So I'm a sap when it comes to well written music. Any genre, any singer; if the lyrics are good, I'm hooked.
This often leads me down a rabbit-hole of folk music, and lately I've been hooked by Joni Mitchell's Both Sides Now. And on a recent road trip, while I was thinking about the two graphic novels I've just reviewed (Archeologists of Shadows and Akira), it occurred to me that what I want is for the two books to be like Both Sides Now.
Is it despite or because of Archeologists of Shadows: The Resistance's slick graphics that it reminds me of a video game?
RPGs are one of my favorite forms, but they (almost) all follow the same trope: we, the heroes, dive into the world and are slowly introduced to its key elements. We are Neo, and we need a Morpheus to walk us slowly through the game mechanics. We are Frodo, lost if not for Strider's explanations It's a trope underscoring one of the great weaknesses of science fiction- as the world becomes more unrecognizable, the author's impulse is to explain. And Archeologists is, at times, unrecognizable from the modern world, a cyberpunk alternative to The Matrix, where humanity has become the machines.
The really great works of science fiction simply pull us headfirst into the world, knowing we'll pick it up as we go along. For all of the (just) criticism leveled against George R. R. Martin's Song of Ice and Fire (sorry to have brought it up in successive posts), one thing it does well is trusting the reader to swim along in a cascade of information. This is why the story is so much more illuminating upon re-reading. Habibi,Ender's Game, Slaughterhouse Five; these books never really worry that the reader won't get it, they just plow on through.
Fuentes and Clarey strike a middle path. That the main characters of Archeologists of Shadows stumble through their world, finding just the right combination of wary but helpful strangers, nearly made me set the first volume aside. That their success appears to have been part of a more elaborate scheme by the hegemonic enemy sets up quite the Chekov's Gun. Either Fuentes and Clarey have a masterpiece or a dud; if there is a payoff waiting worthy of the immense cliffhangers provided by this first volume, this will be a series worth digging into.
Of course, if you made it to the Open Mic, you already know what I've been re-reading.
I read a lot of memoirs in graphic novel form, and that is not what Katsuhiro Otomo's Akira is.
For all that made it groundbreaking in the 1980s (one of the first manga to be translated into English), volume one of Akira is also a throwback. The sound effects leap off the page like the old Batman live action tv show. The set-up is classic comic: young men, apparently still in school but independently resourceful enough to operate a drug dealing motorcycle gang, stumble their way into an adventure that unfolds slowly enough for them to figure out most of what's going on without any of main characters coming to serious harm.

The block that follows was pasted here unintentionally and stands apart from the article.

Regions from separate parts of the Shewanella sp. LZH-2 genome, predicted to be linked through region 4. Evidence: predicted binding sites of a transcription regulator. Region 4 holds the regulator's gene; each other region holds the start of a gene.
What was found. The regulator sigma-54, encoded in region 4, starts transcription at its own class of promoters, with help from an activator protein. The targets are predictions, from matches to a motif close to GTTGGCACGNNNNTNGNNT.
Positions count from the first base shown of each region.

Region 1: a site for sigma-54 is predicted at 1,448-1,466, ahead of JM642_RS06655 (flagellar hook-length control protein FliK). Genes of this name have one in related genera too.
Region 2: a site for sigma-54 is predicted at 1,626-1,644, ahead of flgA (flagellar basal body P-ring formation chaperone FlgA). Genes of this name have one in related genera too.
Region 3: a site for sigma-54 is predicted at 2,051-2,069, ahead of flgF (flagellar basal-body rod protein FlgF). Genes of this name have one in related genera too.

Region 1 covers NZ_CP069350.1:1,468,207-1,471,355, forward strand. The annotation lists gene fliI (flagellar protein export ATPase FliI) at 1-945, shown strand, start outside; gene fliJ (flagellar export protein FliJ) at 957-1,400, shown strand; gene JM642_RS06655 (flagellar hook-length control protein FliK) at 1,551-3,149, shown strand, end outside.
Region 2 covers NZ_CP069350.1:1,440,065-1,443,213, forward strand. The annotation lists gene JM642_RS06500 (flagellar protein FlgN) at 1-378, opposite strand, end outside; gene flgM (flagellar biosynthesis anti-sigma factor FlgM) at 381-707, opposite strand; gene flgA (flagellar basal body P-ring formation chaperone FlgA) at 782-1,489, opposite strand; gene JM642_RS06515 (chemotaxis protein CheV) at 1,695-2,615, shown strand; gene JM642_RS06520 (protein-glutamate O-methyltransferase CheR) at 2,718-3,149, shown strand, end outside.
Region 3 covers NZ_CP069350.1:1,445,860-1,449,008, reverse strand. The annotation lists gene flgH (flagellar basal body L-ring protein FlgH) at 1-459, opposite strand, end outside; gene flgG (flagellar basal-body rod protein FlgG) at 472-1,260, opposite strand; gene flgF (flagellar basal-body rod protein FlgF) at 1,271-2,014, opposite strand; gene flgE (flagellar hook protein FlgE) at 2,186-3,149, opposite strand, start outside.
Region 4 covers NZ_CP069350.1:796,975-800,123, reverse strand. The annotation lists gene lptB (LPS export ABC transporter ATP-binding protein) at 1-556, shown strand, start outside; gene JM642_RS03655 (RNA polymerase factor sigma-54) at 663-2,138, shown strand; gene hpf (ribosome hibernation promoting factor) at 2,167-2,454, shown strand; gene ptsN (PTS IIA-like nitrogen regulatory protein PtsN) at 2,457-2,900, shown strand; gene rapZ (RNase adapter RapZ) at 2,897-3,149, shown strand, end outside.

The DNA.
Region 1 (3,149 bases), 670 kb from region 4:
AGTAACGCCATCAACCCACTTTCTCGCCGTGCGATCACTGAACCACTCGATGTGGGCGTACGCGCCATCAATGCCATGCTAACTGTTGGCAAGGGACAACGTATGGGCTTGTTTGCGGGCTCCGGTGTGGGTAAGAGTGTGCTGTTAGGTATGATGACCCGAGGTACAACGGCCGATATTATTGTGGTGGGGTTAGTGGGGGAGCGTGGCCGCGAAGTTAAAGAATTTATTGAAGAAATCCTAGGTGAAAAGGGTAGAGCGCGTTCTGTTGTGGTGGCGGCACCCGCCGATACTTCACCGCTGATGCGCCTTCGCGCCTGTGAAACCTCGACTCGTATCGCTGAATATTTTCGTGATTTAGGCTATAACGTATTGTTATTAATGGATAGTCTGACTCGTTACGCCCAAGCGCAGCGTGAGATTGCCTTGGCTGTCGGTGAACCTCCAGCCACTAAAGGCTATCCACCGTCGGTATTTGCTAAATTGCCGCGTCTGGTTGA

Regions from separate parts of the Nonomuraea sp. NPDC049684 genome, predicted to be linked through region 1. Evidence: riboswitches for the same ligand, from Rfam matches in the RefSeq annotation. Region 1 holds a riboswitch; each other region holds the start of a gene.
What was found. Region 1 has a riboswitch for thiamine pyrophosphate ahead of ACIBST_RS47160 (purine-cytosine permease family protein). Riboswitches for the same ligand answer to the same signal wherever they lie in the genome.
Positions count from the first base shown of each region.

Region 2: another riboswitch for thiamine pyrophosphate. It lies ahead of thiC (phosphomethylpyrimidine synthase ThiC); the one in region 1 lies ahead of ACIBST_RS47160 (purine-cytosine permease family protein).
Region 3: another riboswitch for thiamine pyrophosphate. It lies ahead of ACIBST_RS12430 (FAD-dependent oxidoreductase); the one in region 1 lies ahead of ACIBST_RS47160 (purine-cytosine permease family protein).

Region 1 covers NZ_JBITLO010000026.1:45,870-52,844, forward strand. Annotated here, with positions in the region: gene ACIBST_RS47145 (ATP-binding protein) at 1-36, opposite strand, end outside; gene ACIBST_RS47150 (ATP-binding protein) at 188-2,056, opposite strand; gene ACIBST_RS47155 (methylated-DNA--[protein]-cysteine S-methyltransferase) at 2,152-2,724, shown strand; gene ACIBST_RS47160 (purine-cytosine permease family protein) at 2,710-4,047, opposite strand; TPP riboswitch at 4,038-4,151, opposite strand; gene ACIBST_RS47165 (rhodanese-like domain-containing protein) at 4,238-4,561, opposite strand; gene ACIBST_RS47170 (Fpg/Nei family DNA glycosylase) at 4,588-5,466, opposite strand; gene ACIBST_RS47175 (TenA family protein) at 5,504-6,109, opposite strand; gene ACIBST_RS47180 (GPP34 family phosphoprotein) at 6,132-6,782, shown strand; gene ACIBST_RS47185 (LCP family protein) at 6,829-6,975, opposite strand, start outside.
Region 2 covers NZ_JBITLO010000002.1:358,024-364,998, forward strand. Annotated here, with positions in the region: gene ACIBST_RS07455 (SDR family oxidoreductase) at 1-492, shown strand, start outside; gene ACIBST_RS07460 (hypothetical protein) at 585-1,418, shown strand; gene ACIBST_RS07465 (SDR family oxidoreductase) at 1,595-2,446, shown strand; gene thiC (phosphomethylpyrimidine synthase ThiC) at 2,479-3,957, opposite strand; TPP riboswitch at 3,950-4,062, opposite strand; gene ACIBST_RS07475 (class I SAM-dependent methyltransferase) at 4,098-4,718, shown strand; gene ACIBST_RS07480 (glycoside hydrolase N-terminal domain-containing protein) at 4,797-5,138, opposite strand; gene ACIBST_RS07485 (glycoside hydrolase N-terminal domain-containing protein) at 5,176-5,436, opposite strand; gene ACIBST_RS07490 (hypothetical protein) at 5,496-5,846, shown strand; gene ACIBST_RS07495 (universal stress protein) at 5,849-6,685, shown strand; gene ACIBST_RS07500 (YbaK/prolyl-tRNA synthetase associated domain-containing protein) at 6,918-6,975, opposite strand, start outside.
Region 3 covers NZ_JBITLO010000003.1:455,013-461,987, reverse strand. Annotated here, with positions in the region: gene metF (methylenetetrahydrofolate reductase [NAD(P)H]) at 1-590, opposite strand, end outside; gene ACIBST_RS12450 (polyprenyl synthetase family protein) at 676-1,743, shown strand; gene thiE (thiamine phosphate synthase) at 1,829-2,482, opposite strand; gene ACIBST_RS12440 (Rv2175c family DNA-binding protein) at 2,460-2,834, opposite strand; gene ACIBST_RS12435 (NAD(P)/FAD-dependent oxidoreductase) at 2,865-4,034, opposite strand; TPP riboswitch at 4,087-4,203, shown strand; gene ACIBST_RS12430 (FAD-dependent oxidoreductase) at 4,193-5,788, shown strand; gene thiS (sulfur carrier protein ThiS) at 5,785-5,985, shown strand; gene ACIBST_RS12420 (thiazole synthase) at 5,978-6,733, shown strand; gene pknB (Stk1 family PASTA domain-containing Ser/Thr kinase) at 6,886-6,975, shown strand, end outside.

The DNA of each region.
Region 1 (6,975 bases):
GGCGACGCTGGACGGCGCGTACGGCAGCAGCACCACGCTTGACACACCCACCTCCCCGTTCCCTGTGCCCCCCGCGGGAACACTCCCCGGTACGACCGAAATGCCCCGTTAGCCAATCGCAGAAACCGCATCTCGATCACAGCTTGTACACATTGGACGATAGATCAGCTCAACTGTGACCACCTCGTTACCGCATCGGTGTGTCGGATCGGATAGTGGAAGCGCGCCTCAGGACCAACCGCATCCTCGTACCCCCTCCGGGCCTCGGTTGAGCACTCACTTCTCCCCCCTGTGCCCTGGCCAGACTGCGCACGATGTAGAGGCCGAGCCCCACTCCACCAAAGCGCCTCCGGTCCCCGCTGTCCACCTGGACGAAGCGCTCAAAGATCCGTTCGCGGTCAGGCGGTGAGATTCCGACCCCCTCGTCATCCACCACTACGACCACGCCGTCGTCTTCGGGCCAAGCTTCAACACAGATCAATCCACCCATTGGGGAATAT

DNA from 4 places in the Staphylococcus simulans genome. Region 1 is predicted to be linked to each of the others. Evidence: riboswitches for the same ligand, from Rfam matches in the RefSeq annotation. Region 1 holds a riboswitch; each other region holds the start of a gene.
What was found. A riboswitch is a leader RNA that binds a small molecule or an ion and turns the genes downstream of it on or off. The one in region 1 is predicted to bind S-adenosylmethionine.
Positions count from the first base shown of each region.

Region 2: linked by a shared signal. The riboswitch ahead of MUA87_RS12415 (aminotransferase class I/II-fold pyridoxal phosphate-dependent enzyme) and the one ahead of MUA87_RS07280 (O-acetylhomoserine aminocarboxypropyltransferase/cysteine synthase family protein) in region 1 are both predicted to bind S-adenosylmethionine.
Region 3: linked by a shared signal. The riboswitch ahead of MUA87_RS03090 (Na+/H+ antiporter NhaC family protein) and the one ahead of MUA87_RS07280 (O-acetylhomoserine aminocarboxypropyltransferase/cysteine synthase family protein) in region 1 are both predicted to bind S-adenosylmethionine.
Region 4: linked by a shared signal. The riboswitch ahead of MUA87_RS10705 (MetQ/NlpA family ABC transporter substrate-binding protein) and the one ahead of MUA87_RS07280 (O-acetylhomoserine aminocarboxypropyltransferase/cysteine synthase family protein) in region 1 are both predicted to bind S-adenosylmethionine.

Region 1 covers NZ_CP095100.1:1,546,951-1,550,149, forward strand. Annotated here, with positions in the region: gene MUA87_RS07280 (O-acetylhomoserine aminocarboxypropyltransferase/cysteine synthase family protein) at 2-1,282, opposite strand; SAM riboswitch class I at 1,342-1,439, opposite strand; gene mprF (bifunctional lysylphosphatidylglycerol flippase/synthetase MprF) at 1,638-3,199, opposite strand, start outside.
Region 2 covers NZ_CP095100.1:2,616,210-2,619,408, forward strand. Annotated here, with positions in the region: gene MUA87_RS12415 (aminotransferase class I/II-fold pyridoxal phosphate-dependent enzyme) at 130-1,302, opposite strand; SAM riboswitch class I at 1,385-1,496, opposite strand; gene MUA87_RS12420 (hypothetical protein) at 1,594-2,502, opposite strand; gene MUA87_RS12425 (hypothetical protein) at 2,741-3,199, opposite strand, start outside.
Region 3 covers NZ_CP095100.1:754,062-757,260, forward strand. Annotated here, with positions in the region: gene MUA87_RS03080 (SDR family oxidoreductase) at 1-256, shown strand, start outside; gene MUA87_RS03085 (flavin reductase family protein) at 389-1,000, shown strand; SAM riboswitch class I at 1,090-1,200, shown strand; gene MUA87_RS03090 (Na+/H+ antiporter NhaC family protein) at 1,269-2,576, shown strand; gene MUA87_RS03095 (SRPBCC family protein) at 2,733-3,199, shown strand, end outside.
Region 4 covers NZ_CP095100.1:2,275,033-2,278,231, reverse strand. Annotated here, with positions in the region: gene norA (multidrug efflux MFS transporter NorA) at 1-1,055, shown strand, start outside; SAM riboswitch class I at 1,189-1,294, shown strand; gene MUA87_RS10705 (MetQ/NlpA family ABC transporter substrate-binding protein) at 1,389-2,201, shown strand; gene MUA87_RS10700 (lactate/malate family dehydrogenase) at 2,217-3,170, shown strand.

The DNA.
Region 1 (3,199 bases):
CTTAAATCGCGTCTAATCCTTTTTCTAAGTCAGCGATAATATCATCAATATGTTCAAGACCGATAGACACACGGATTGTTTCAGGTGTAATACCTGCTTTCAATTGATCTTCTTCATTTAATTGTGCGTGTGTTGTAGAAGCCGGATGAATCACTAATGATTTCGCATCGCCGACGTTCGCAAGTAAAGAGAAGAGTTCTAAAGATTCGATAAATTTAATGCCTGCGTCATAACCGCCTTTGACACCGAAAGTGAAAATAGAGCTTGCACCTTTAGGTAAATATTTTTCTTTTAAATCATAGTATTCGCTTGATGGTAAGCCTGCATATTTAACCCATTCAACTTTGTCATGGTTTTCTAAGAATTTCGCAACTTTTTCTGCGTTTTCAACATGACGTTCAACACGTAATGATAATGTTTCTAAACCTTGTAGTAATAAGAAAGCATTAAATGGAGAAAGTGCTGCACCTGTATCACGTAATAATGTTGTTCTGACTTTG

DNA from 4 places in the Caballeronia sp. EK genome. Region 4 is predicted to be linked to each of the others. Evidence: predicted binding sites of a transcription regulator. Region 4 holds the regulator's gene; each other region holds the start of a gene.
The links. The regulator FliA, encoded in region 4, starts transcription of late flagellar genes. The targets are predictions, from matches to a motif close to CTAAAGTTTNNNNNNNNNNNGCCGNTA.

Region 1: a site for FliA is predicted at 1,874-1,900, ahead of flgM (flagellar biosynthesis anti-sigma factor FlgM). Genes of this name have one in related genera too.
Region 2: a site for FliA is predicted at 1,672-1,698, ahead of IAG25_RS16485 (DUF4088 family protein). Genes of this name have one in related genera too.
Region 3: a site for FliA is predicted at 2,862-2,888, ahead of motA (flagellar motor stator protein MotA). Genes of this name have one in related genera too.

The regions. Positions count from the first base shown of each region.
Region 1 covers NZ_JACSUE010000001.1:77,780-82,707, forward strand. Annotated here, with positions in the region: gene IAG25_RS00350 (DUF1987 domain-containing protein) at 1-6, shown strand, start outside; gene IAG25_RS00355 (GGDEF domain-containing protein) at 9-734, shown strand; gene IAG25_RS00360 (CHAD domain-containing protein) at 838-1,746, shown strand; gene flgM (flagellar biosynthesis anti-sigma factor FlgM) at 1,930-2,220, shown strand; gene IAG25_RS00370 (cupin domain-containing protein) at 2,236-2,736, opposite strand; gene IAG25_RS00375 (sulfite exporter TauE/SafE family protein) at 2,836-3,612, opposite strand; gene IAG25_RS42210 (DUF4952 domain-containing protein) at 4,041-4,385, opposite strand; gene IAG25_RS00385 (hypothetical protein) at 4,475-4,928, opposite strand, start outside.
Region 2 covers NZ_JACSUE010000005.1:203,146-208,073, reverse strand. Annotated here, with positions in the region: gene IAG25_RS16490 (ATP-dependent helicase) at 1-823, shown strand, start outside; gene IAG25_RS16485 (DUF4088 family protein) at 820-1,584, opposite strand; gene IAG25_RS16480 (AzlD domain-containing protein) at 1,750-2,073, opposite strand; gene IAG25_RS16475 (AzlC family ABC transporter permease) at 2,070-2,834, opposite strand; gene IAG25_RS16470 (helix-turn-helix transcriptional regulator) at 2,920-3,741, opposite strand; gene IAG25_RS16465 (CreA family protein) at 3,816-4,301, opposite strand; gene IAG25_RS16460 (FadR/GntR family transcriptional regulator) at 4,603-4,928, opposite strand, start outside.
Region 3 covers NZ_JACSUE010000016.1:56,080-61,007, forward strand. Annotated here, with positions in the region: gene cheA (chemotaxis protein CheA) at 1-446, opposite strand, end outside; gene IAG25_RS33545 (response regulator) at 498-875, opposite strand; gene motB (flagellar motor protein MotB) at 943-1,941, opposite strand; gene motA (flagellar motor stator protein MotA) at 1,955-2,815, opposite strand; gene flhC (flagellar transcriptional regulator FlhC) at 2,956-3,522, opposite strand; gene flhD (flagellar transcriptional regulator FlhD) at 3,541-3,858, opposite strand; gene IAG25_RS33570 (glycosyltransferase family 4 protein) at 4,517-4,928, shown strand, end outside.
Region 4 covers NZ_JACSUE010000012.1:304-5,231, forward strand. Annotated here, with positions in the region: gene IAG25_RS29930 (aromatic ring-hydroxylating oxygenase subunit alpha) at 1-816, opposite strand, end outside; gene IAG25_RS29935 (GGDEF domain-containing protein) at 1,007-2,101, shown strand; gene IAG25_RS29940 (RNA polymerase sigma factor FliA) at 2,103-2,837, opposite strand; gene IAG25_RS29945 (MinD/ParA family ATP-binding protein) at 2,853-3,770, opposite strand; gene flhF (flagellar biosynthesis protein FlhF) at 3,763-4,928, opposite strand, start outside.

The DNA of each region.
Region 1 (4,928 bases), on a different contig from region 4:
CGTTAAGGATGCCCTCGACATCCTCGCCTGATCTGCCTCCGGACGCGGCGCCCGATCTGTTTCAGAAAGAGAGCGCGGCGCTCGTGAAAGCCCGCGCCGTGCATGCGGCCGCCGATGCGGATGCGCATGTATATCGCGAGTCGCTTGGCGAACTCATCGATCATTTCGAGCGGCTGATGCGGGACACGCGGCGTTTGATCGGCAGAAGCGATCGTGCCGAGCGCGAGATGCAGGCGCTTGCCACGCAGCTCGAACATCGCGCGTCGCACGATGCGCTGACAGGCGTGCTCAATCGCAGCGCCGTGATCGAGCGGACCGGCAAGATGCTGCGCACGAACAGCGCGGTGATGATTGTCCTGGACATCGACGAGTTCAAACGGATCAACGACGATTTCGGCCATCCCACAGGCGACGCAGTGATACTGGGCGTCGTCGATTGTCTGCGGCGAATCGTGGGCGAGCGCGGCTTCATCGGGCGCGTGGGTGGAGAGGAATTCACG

Fandom has given a lot of attention to how numbing the violence becomes in George R. R. Martin's Song of Ice and Fire (and especially the novels after Game of Thrones). And while it's true (for me, at least) that I find it annoyingly disengaging to see Martin kill off major characters just as the readers have gotten to know them well enough to become attached, I also find it ridiculous to see multiple characters survive a dozen close calls within the span of a few hundred panels.
Because of this disinterest in the plot, I've never gotten around to buying volume two of Akira. But on re-reading, I found enough to like that I'm reconsidering my position. Especially in Otomo's framing and shading, and most especially in his speed lines, I find a lot to hold my attention on each page.
Before I dig into In Search of Lost Time as the central pillar of my 30 Before 30, I checked a few books out of the local library to help me get started.
The most disappointing was Samuel Beckett's Proust.
I think my disappointment stems from my sincere enjoyment of Beckett's fiction, plays and poetry. I expected insight and connections from a writer of such cerebral work. Instead, most of Proust was just the kind of psuedo-psychological garble that reads like a parody of Foucault.
It's a slim novel and I was only able to wade through two-thirds of it. Beckett's thoughts weren't organized in a way that I could follow. Having not read Proust's work yet, I can hope that once I begin some doors will open, but despite my excitement at reading one master's views on another, this was the wrong book to start with.